Last year's South Street beer garden will return to 1438 South Street. This season will feature "Bohemian flair" as designed by designer Karen Regan of Tallulah & Bird. This year, the South Street beer garden will include wooden trellis, container gardens, large palm and banana trees and Jack-in-the-pulpit relatives that will rise five-feet tall. The space will also offer public and private spaces, a first for a PHS pop-up garden. Look for beers from Barren Hill Brewery to be offered throughout the summer. Barren Hill will also work with Wyndridge Farm, creator of PHS Cider on an exclusive beer for the garden.

The South Philadelphia location has landed at 9th and Wharton, opposite Cheesesteak Vegas. The look here will be an urban garden with a "hipster vibe." Look for recycled bike parts and reclaimed wood. A splash of color provided by a wave of Gomphrena Fireworks will spice up the beer garden. The spot will offer bean-baggy furnishings and a return of the popular stepped stadium seating that was so popular on Broad Street in 2013. Food and drink will be provided by Royal Tavern and Cantina Los Caballitos and will also borrow from the Italian flavors of the neighborhood.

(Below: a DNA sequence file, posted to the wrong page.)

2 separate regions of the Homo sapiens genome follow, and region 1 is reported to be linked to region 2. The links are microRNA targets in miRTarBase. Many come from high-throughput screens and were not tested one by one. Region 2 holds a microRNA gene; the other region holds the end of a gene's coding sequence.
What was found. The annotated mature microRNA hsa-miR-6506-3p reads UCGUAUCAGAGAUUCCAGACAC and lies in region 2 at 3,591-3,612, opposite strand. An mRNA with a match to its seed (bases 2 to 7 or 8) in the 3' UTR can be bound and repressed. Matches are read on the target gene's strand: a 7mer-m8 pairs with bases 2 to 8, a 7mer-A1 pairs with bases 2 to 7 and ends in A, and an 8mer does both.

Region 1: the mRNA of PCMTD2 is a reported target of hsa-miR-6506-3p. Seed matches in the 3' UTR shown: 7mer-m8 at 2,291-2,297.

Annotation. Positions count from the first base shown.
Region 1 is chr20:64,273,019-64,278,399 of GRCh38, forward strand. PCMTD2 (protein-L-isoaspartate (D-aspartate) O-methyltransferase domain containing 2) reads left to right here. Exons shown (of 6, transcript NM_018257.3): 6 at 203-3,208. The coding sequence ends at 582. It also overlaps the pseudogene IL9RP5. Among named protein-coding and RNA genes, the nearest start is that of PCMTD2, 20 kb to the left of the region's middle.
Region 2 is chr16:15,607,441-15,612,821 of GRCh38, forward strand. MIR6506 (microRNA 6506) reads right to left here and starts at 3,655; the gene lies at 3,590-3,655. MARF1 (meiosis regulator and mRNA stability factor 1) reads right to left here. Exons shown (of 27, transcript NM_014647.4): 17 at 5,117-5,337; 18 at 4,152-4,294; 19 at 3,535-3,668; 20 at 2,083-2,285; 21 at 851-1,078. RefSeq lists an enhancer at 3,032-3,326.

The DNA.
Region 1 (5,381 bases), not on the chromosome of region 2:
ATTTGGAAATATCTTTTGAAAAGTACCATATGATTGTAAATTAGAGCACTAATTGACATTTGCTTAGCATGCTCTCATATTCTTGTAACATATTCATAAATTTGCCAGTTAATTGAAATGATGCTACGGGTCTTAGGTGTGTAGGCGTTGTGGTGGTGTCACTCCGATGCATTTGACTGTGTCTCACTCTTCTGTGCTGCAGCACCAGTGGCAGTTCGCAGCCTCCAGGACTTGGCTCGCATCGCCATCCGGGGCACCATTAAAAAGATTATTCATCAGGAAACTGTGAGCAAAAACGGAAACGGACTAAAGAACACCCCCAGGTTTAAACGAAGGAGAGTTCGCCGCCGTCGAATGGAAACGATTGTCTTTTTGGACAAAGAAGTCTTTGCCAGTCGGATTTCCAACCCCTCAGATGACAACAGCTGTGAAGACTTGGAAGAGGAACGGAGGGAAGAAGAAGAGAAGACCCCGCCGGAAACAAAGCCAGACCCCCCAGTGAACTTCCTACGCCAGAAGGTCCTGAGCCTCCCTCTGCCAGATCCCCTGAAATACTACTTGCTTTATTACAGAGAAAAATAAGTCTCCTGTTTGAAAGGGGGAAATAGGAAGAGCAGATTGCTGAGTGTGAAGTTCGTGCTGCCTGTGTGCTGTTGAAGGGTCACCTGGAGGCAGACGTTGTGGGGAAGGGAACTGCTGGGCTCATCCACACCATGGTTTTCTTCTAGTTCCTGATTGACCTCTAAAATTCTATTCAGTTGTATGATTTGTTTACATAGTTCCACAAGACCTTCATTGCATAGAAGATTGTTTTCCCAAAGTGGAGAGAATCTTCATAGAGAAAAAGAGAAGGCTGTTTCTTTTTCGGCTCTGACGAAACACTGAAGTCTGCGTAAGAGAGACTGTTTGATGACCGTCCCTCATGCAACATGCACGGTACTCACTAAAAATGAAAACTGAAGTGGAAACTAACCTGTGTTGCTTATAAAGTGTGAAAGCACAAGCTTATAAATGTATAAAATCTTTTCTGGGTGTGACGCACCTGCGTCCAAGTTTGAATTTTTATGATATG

The third location will be in the courtyard of Three Logan Square at 18th and Cherry Streets. Sure to be a gathering place for

Comcast employees and other Center City office workers. This space is being designed by Sargenti Architecture, a local firm. The vibe here should be beachy with sand around the fountain and palm trees, honey locusts, whispygrasses and lush tropicals dotting the area. A wood deck, white furnishings and cabanas for lounging will make this an attractive spot during the day and after work. Food and drink will be provided by City Tap House across the street.

Original source: Philadelphia Magazine
Read the complete story here

Paste Magazine drinks its way across Philly's craft beer scene

Paste highlights 10 Philadelphia breweries, including some of our favorites.